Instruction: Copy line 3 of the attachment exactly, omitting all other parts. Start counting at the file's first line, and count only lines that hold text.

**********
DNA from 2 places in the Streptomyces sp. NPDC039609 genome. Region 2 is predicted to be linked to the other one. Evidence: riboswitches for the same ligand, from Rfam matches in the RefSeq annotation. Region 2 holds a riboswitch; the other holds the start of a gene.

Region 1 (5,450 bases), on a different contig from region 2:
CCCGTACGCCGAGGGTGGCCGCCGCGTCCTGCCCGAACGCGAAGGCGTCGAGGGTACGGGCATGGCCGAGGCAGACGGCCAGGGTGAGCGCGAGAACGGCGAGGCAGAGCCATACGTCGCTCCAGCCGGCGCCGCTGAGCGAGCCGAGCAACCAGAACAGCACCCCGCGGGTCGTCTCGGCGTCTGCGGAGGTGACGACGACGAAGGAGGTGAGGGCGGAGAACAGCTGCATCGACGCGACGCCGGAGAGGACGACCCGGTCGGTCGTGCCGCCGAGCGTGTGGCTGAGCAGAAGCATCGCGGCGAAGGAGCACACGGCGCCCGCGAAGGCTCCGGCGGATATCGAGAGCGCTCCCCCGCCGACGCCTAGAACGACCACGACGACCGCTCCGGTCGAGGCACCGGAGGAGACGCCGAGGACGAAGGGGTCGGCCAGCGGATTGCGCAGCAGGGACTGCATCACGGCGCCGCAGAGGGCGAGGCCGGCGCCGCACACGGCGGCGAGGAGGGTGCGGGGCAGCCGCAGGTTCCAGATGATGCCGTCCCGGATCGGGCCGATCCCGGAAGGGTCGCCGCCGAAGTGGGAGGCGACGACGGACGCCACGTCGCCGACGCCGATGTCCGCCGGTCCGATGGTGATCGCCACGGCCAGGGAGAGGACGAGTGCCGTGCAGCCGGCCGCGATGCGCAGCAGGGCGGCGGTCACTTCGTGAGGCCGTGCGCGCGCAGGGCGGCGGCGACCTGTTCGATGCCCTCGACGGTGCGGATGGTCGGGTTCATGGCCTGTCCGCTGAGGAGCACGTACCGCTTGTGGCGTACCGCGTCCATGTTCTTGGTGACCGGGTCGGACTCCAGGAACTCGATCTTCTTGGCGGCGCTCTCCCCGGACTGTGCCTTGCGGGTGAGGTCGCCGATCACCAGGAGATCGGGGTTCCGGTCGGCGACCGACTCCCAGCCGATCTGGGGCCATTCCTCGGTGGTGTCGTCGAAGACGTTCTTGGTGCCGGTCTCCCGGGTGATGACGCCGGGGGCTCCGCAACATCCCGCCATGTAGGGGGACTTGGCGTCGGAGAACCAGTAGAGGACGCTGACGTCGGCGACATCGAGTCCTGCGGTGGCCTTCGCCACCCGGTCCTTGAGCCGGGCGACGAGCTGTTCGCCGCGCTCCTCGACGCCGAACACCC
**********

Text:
CCCGTACGCCGAGGGTGGCCGCCGCGTCCTGCCCGAACGCGAAGGCGTCGAGGGTACGGGCATGGCCGAGGCAGACGGCCAGGGTGAGCGCGAGAACGGCGAGGCAGAGCCATACGTCGCTCCAGCCGGCGCCGCTGAGCGAGCCGAGCAACCAGAACAGCACCCCGCGGGTCGTCTCGGCGTCTGCGGAGGTGACGACGACGAAGGAGGTGAGGGCGGAGAACAGCTGCATCGACGCGACGCCGGAGAGGACGACCCGGTCGGTCGTGCCGCCGAGCGTGTGGCTGAGCAGAAGCATCGCGGCGAAGGAGCACACGGCGCCCGCGAAGGCTCCGGCGGATATCGAGAGCGCTCCCCCGCCGACGCCTAGAACGACCACGACGACCGCTCCGGTCGAGGCACCGGAGGAGACGCCGAGGACGAAGGGGTCGGCCAGCGGATTGCGCAGCAGGGACTGCATCACGGCGCCGCAGAGGGCGAGGCCGGCGCCGCACACGGCGGCGAGGAGGGTGCGGGGCAGCCGCAGGTTCCAGATGATGCCGTCCCGGATCGGGCCGATCCCGGAAGGGTCGCCGCCGAAGTGGGAGGCGACGACGGACGCCACGTCGCCGACGCCGATGTCCGCCGGTCCGATGGTGATCGCCACGGCCAGGGAGAGGACGAGTGCCGTGCAGCCGGCCGCGATGCGCAGCAGGGCGGCGGTCACTTCGTGAGGCCGTGCGCGCGCAGGGCGGCGGCGACCTGTTCGATGCCCTCGACGGTGCGGATGGTCGGGTTCATGGCCTGTCCGCTGAGGAGCACGTACCGCTTGTGGCGTACCGCGTCCATGTTCTTGGTGACCGGGTCGGACTCCAGGAACTCGATCTTCTTGGCGGCGCTCTCCCCGGACTGTGCCTTGCGGGTGAGGTCGCCGATCACCAGGAGATCGGGGTTCCGGTCGGCGACCGACTCCCAGCCGATCTGGGGCCATTCCTCGGTGGTGTCGTCGAAGACGTTCTTGGTGCCGGTCTCCCGGGTGATGACGCCGGGGGCTCCGCAACATCCCGCCATGTAGGGGGACTTGGCGTCGGAGAACCAGTAGAGGACGCTGACGTCGGCGACATCGAGTCCTGCGGTGGCCTTCGCCACCCGGTCCTTGAGCCGGGCGACGAGCTGTTCGCCGCGCTCCTCGACGCCGAACACCC